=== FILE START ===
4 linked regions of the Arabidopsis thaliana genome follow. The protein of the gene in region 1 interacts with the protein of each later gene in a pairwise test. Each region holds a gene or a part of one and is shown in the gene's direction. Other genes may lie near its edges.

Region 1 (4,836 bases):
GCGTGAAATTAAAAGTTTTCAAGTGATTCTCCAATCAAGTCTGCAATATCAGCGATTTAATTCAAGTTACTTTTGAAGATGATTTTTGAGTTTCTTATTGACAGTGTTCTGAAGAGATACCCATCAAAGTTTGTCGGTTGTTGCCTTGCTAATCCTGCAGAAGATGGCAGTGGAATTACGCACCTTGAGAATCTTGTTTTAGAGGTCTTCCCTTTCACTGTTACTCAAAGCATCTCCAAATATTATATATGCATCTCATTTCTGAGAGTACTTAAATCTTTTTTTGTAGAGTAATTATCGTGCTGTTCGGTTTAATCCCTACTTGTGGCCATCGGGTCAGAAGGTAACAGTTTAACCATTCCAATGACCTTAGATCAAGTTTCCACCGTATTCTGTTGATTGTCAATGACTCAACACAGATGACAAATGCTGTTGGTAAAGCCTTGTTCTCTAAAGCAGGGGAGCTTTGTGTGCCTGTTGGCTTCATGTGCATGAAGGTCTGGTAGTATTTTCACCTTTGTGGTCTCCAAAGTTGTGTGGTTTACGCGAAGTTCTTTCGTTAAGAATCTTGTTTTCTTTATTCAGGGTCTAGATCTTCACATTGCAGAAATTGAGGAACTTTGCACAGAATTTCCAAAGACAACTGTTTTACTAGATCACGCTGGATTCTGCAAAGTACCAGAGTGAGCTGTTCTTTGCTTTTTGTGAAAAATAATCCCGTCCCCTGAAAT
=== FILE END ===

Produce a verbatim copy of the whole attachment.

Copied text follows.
4 linked regions of the Arabidopsis thaliana genome follow. The protein of the gene in region 1 interacts with the protein of each later gene in a pairwise test. Each region holds a gene or a part of one and is shown in the gene's direction. Other genes may lie near its edges.

Region 1 (4,836 bases):
GCGTGAAATTAAAAGTTTTCAAGTGATTCTCCAATCAAGTCTGCAATATCAGCGATTTAATTCAAGTTACTTTTGAAGATGATTTTTGAGTTTCTTATTGACAGTGTTCTGAAGAGATACCCATCAAAGTTTGTCGGTTGTTGCCTTGCTAATCCTGCAGAAGATGGCAGTGGAATTACGCACCTTGAGAATCTTGTTTTAGAGGTCTTCCCTTTCACTGTTACTCAAAGCATCTCCAAATATTATATATGCATCTCATTTCTGAGAGTACTTAAATCTTTTTTTGTAGAGTAATTATCGTGCTGTTCGGTTTAATCCCTACTTGTGGCCATCGGGTCAGAAGGTAACAGTTTAACCATTCCAATGACCTTAGATCAAGTTTCCACCGTATTCTGTTGATTGTCAATGACTCAACACAGATGACAAATGCTGTTGGTAAAGCCTTGTTCTCTAAAGCAGGGGAGCTTTGTGTGCCTGTTGGCTTCATGTGCATGAAGGTCTGGTAGTATTTTCACCTTTGTGGTCTCCAAAGTTGTGTGGTTTACGCGAAGTTCTTTCGTTAAGAATCTTGTTTTCTTTATTCAGGGTCTAGATCTTCACATTGCAGAAATTGAGGAACTTTGCACAGAATTTCCAAAGACAACTGTTTTACTAGATCACGCTGGATTCTGCAAAGTACCAGAGTGAGCTGTTCTTTGCTTTTTGTGAAAAATAATCCCGTCCCCTGAAAT